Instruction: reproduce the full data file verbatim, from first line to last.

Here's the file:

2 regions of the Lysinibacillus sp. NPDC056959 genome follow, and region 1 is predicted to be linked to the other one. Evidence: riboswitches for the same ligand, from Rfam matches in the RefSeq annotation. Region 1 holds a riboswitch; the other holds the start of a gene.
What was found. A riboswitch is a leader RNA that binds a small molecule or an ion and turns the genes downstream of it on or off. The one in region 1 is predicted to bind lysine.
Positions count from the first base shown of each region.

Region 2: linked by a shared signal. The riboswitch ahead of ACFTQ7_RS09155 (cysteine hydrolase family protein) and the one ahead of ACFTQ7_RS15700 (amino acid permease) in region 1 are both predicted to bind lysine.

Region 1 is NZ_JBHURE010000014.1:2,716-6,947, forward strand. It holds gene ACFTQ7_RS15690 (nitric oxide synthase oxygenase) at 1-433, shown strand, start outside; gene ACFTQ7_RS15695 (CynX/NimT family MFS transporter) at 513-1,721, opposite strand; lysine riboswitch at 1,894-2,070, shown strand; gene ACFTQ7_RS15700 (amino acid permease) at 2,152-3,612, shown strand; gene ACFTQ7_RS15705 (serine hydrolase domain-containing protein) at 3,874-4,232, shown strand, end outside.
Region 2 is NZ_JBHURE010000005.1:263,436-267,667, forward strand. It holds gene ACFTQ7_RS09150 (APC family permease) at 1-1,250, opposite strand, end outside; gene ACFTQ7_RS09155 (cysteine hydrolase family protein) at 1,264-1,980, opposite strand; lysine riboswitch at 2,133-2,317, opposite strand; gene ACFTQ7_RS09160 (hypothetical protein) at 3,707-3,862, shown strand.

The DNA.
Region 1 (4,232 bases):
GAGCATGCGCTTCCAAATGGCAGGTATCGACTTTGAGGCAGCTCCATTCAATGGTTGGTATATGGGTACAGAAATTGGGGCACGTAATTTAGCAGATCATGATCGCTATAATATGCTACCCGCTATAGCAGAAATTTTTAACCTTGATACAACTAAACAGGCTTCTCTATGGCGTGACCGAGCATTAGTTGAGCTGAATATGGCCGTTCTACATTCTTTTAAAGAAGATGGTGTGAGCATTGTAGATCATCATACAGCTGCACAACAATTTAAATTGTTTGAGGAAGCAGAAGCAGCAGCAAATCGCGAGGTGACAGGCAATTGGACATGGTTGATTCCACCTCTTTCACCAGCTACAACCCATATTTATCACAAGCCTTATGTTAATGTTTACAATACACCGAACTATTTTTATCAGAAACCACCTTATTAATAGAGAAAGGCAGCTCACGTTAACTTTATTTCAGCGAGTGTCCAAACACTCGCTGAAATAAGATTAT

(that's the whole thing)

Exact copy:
2 regions of the Lysinibacillus sp. NPDC056959 genome follow, and region 1 is predicted to be linked to the other one. Evidence: riboswitches for the same ligand, from Rfam matches in the RefSeq annotation. Region 1 holds a riboswitch; the other holds the start of a gene.
What was found. A riboswitch is a leader RNA that binds a small molecule or an ion and turns the genes downstream of it on or off. The one in region 1 is predicted to bind lysine.
Positions count from the first base shown of each region.

Region 2: linked by a shared signal. The riboswitch ahead of ACFTQ7_RS09155 (cysteine hydrolase family protein) and the one ahead of ACFTQ7_RS15700 (amino acid permease) in region 1 are both predicted to bind lysine.

Region 1 is NZ_JBHURE010000014.1:2,716-6,947, forward strand. It holds gene ACFTQ7_RS15690 (nitric oxide synthase oxygenase) at 1-433, shown strand, start outside; gene ACFTQ7_RS15695 (CynX/NimT family MFS transporter) at 513-1,721, opposite strand; lysine riboswitch at 1,894-2,070, shown strand; gene ACFTQ7_RS15700 (amino acid permease) at 2,152-3,612, shown strand; gene ACFTQ7_RS15705 (serine hydrolase domain-containing protein) at 3,874-4,232, shown strand, end outside.
Region 2 is NZ_JBHURE010000005.1:263,436-267,667, forward strand. It holds gene ACFTQ7_RS09150 (APC family permease) at 1-1,250, opposite strand, end outside; gene ACFTQ7_RS09155 (cysteine hydrolase family protein) at 1,264-1,980, opposite strand; lysine riboswitch at 2,133-2,317, opposite strand; gene ACFTQ7_RS09160 (hypothetical protein) at 3,707-3,862, shown strand.

The DNA.
Region 1 (4,232 bases):
GAGCATGCGCTTCCAAATGGCAGGTATCGACTTTGAGGCAGCTCCATTCAATGGTTGGTATATGGGTACAGAAATTGGGGCACGTAATTTAGCAGATCATGATCGCTATAATATGCTACCCGCTATAGCAGAAATTTTTAACCTTGATACAACTAAACAGGCTTCTCTATGGCGTGACCGAGCATTAGTTGAGCTGAATATGGCCGTTCTACATTCTTTTAAAGAAGATGGTGTGAGCATTGTAGATCATCATACAGCTGCACAACAATTTAAATTGTTTGAGGAAGCAGAAGCAGCAGCAAATCGCGAGGTGACAGGCAATTGGACATGGTTGATTCCACCTCTTTCACCAGCTACAACCCATATTTATCACAAGCCTTATGTTAATGTTTACAATACACCGAACTATTTTTATCAGAAACCACCTTATTAATAGAGAAAGGCAGCTCACGTTAACTTTATTTCAGCGAGTGTCCAAACACTCGCTGAAATAAGATTAT